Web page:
When individuals lose their lives because of the negligence or wrongful acts of others, California law provides for two separate legal actions that may be brought by certain loved ones – a wrongful death action and a survival action. Wrongful…
Issues Related to Wrongful Death Damages in California
When considering representation and suit as to a client’s losses arising from wrongful death in California, there are several initial issues to explore: (1) is your client’s relationship to the decedent such that your client has a claim at all; (2) who else has a claim; (3) what damages can be sought by whom; and (4) what are the causes of action to be pleaded in the Complaint?
Wrongful death actions are strictly statutory. Code Civ. Proc. § 377.60. In a wrongful death action, economic and non-economic damages are recoverable. But there is no recovery under this statute for punitive damages, and no recovery for damages that the decedent sustained or incurred before death. Code Civ. Proc. § 377.61.
The decedent’s surviving spouse, children, dependent stepchildren (and dependent minors residing in the household for at least six months), and dependent parents can always state a claim for wrongful death. Code Civ. Proc. § 377.60 permits recovery for these categories of relationship in all circumstances, notwithstanding any intestacy laws. If there are none of these heirs, the law of intestate succession governs. Code Civ. Proc. § 377.60(a); and Probate Code § 6402.
Where there are numerous persons with statutory entitlement to a potential recovery for wrongful death, not all of whom you can represent without conflict, consider the alternative of setting up an estate and filing an action in the name of the personal representative as plaintiff. A wrongful death action may be brought by either a statutory claimant or by the personal representative of the decedent. Code Civ. Proc. § 377.60. When proceeds are ultimately obtained, they may be distributed to persons not necessarily sharing in the estate according to the laws of succession. See Estate of Waits (1944) 23 Cal.2d 676, 680. The appropriate distribution of any verdict or settlement among various heirs can be determined either by settlement or by the Court’s allocation. Code Civ. Proc. § 377.61.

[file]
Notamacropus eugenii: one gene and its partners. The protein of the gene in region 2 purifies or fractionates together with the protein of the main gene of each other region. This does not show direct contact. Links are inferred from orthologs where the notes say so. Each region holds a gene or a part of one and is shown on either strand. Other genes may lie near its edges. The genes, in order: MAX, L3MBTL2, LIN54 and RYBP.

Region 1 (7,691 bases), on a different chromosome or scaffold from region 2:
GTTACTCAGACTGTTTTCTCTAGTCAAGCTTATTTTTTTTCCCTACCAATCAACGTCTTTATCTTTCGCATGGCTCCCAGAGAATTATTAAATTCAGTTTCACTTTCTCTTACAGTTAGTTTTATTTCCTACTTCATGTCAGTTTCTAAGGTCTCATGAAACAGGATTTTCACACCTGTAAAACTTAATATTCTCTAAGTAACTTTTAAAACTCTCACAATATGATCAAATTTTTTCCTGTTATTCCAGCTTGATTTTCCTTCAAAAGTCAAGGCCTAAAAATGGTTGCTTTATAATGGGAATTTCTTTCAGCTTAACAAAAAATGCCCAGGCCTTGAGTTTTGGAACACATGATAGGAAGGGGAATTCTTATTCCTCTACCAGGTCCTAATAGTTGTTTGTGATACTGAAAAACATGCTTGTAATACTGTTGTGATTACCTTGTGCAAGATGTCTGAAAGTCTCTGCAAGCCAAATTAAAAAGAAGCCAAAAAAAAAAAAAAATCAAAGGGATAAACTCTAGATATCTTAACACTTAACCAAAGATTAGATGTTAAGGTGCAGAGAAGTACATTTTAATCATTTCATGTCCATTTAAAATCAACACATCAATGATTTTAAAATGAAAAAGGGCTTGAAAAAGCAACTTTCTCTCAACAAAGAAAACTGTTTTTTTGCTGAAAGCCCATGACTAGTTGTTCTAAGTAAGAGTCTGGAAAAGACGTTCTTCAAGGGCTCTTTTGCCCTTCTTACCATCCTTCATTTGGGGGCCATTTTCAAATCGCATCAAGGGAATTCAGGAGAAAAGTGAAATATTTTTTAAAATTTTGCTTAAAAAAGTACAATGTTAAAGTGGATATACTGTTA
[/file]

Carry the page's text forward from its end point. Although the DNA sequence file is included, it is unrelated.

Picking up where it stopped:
Having a personal representative as plaintiff can avoid problems – for example, one need not then name, as a defendant, any heirs who do not desire your representation. Cf., Code Civ. Proc. § 382. Bringing the action in the name of the personal representative also eliminates the possible need to consolidate various actions which, in the absence of such a filing, might be separately brought by separately represented relatives.
It is important to consider claims for damages beyond potential statutory recovery for decedent’s wrongful death. If there are claims for punitive damages, medical bills, lost earnings, property damage, or other losses incurred by the decedent before death, then decedent’s personal representative (or successor in interest) should plead a separate cause of action seeking compensation for such losses. Code Civ. Proc. § 377.30; and Quiroz v. Seventh Ave. Center (2006) 140 Cal.App.4th 1256, 1264.
Prior to 1992 legislation, pursuing such an action required establishing a probate estate in order to have a personal representative appointed. Code Civ. Proc. § 377.32 now permits (where the estate is not the named plaintiff) the filing of a declaration by one or more successors in interest, setting forth their entitlement to proceed on the decedent’s behalf. This declaration should be filed with the Complaint, with a copy of the death certificate attached.
Damages for the decedent’s pain and suffering are ordinarily not recoverable at all. See Code Civ. Proc. § 377.34. But such damages are expressly recoverable in a survivor action under the Elder Abuse Act. Quiroz, 140 Cal.App.4th at p. 1265.
A separate distinction determines whether punitive damages can be recoverable in the surviving cause of action. Under Probate Code § 573 and Code Civ. Proc., § 377.34, punitive damage claims can survive the death of the injured party: but, in most situations, that is true only if the decedent survived the accident, however briefly, or if property of the decedent was damaged or lost before death. Grimshaw v. Ford Motor Co. (1981) 119 Cal.App.3d 757, 829. So it is a good idea to allege, affirmatively, that the decedent survived for an interval of time, and/or that he sustained a loss of property before his death. Otherwise, the Complaint may be subject to demurrer for failure to plead a necessary element of the cause of action.
Considering these issues as you decide whether to accept representation will maximize the possibility of success, and help achieve a successful relationship with your clients.